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Employers Do Away With Health Insurance

November 5, 2010

It’s no secret to those of us who have worked part-time over the years: employers want to do away with health insurance to save money.  Many Americans have no health insurance, but is health insurance the real issue, or is it health care costs?  According to employers, the costs of health insurance and health care are the real issue:

“The absolute certainty about the Affordable Care Act is that for many, many employers who cover millions of people, it increases the incentives for them to offer coverage,” said Jason Furman, an economic adviser to President Barack Obama.

Yet at least one major employer has shifted a greater share of plan costs to workers, and others are weighing the pros and cons of eventually forcing employees to strike out on their own.

“I don’t think you are going to hear anybody publicly say ‘We’ve made a decision to drop insurance,’ ” said Paul Keckley, executive director of the Deloitte Center for Health Solutions. “What we are hearing in our meetings is, ‘We don’t want to be the first one to drop benefits, but we would be the fast second.’ We are hearing that a lot.” Deloitte is a major accounting and consulting firm.

“My conclusion on all of this is that it is a huge roll of the dice,” said James Klein, president of the American Benefits Council, which represents big company benefits administrators. “It could work out well and build on the employer-based system, or it could begin to dismantle the employer-based system.”

Employer health benefits have been a middle-class mainstay since World War II, when companies were encouraged to offer health insurance instead of pay raises. About 150 million workers and family members are now covered.

While the Obama camp maintains the legislation will have no impact on the availability of insurance through employers, others are not so sure.  My big question to employers is:  Why not just give the pay raise?  Paying for insurance is a delayed benefit, but outright cash might be lots more helpful.

Our economy can’t continue along the same lines of employer-sponsored benefits–look at the demise of GM, Delphi Automotive, GMAC, and the U.S. Postal service, all burdened by debt for their health care plans for retirees.  Our generation is paying for care we don’t get ourselves, but is handed to our grandparents. My generation, my siblings, my friends, all have stories of going years without health care or health care coverage–we simply can’t afford it, but Medicare and Social Security are deducted from our checks, and we can’t access those plans either.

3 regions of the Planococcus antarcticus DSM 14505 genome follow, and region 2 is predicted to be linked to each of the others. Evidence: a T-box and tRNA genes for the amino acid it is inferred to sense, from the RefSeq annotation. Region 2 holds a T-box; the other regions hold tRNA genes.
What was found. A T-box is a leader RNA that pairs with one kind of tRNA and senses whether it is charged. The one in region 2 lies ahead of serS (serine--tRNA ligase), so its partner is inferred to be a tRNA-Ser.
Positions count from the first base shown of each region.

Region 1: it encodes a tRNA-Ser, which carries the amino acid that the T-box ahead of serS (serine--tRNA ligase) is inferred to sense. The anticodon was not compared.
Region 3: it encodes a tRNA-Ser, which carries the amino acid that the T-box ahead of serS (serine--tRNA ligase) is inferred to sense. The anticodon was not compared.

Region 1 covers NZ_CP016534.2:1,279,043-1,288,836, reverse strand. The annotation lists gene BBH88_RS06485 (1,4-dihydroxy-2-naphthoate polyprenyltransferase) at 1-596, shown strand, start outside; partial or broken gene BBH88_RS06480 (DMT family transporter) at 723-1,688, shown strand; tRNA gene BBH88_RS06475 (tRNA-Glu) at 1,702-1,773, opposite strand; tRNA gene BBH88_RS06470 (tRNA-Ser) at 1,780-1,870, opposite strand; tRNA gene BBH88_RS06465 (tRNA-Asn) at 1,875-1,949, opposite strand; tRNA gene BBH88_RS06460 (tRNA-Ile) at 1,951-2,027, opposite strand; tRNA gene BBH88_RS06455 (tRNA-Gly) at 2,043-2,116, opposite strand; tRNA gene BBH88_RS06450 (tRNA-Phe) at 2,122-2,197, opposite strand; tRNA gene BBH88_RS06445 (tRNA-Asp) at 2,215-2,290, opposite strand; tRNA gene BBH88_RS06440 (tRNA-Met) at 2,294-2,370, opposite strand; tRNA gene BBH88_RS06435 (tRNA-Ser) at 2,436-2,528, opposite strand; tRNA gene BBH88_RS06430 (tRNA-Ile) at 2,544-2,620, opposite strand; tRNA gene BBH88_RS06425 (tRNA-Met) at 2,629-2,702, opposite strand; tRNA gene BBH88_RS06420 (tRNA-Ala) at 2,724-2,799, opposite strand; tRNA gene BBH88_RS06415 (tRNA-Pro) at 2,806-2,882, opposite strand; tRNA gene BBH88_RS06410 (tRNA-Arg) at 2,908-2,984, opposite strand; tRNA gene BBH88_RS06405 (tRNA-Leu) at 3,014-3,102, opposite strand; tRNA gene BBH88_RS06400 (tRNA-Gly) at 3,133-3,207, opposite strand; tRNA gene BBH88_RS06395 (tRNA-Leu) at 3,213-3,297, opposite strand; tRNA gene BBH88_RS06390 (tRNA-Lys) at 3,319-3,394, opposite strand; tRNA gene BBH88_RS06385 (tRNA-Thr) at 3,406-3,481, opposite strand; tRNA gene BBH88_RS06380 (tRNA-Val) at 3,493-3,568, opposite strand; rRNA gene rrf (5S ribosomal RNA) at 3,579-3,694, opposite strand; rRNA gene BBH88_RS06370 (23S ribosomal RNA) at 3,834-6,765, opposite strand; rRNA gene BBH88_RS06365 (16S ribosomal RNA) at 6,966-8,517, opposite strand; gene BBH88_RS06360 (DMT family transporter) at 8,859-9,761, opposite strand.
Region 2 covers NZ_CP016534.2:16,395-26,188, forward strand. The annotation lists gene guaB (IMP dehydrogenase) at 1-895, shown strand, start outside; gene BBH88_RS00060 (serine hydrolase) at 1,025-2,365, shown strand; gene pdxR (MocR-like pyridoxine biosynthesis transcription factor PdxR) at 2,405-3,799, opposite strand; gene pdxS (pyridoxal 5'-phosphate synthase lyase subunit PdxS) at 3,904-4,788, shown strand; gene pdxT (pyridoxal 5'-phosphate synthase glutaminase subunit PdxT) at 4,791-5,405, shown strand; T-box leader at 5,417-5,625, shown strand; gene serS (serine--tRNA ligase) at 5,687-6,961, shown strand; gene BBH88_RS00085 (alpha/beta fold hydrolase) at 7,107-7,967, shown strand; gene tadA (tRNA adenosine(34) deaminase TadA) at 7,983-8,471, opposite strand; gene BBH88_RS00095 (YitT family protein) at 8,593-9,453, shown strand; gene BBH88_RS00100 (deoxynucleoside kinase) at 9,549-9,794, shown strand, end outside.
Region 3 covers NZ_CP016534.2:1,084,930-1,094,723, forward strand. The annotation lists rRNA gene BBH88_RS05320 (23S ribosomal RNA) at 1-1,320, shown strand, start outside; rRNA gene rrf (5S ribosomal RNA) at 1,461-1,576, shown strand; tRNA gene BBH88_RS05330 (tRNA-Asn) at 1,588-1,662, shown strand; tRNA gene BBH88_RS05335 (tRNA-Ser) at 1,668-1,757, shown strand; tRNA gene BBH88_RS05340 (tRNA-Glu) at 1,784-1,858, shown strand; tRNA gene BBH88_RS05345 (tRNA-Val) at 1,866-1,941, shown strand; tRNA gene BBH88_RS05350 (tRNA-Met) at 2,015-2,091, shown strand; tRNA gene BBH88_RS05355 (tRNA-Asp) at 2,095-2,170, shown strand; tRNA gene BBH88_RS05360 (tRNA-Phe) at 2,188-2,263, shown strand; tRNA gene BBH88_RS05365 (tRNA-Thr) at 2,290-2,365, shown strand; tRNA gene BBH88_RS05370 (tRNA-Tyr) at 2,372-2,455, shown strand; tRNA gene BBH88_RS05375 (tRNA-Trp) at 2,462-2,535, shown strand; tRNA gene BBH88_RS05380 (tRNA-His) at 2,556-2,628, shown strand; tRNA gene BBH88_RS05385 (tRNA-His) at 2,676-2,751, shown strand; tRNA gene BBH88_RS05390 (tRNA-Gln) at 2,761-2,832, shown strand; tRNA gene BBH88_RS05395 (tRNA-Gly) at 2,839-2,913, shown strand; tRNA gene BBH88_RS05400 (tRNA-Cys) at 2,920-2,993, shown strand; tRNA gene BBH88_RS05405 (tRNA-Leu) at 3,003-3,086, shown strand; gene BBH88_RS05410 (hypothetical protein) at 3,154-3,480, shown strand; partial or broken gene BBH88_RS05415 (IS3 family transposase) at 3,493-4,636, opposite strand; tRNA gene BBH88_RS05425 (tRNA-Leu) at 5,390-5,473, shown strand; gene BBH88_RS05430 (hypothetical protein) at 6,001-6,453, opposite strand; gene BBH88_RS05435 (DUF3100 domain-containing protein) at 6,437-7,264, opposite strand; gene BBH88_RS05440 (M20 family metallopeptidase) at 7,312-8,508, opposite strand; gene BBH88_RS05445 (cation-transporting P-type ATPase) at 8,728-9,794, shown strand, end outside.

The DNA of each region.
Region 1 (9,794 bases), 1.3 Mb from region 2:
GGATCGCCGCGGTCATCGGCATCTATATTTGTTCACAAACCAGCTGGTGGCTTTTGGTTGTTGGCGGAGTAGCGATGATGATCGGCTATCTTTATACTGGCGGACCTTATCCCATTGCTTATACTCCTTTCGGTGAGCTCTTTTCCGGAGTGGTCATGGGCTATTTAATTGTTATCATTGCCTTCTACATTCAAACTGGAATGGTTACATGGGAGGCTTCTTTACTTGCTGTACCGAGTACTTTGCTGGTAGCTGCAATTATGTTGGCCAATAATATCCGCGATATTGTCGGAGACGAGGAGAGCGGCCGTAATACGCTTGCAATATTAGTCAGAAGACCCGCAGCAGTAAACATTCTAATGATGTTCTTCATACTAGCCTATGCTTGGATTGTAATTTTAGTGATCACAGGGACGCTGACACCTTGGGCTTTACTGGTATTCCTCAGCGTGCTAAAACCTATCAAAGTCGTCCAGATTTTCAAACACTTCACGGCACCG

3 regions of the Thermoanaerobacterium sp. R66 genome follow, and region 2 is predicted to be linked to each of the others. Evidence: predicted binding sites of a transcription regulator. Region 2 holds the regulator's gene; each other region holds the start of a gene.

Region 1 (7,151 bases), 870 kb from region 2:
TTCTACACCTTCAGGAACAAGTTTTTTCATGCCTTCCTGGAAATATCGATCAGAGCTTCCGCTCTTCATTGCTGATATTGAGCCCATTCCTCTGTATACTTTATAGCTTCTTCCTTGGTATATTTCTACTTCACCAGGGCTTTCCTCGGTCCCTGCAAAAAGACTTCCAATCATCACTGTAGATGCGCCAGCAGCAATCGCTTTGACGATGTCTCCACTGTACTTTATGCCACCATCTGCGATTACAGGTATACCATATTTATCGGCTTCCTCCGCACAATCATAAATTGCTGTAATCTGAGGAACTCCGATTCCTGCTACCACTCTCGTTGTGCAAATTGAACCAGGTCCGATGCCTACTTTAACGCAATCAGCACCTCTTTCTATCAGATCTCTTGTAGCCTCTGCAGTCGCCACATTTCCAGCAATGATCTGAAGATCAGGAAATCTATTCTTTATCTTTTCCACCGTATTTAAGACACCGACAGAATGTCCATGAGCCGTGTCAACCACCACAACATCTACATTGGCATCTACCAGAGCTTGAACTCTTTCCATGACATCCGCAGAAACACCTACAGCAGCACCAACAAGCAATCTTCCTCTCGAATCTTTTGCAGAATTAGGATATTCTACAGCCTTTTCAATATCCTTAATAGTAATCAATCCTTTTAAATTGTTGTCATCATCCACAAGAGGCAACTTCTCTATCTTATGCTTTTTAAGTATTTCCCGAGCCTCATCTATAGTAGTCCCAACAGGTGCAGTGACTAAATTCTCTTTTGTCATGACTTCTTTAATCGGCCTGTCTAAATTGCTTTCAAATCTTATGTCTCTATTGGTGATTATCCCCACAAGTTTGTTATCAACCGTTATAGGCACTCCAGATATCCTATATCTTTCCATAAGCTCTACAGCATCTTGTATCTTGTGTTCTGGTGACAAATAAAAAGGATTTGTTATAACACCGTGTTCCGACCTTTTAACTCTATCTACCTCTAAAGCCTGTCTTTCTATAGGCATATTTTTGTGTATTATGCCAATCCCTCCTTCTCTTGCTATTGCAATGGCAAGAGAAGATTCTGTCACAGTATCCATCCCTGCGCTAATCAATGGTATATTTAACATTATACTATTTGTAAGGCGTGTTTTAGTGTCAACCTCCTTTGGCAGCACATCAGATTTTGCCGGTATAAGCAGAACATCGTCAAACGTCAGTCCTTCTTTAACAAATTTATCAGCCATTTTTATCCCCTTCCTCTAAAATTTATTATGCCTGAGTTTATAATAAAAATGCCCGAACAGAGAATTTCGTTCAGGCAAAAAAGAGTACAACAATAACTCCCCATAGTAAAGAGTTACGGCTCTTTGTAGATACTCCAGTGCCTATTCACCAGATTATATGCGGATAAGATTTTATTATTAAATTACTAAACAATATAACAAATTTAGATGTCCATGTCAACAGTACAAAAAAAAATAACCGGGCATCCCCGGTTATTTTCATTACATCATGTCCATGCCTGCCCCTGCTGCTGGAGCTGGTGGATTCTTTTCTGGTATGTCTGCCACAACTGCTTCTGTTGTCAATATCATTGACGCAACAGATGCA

The plan to continue employee health coverage may have its critics, but other analysts say it’s still cheaper for employers to continue paying for health insurance:

Tennessee Gov. Bredesen said last week that employers could save big money by dropping their health plans and sending workers to buy coverage in the exchange. They’d face a fine of $2,000 per worker, but that’s still way less than the cost of providing health insurance. Employers could even afford to give workers a raise and still come out ahead, Bredesen wrote in a Wall Street Journal opinion piece.

Employers are actively looking at that. “I don’t know if the intent was to find an exit strategy for providing benefits, but the bill as written provides the mechanism,” said Deloitte’s Keckley, the consultant.

A spokeswoman for the senators who wrote that part of the law says she’s confident that when companies do the math, they’ll decide to keep offering coverage.

That’s because employers get to deduct the cost of workers’ health care from the company’s taxes. Take away the health plan and two things happen: Employers lose the deduction and they’ll probably have to pay workers more to get them to accept the benefit cut. Not only will the company’s income taxes go up, but the employer will also face a bigger bill for Social Security and Medicare payroll taxes. So it’s not as simple as paying $2,000 and walking away.

“It is clearly cheaper for employers to continue providing coverage,” said Erin Shields, spokesman for the Senate Finance Committee.

Who knows how this will play out, but I, for one, hope that employer-sponsored coverage does get the boot–it certainly has crippled the economic stability of my generation.

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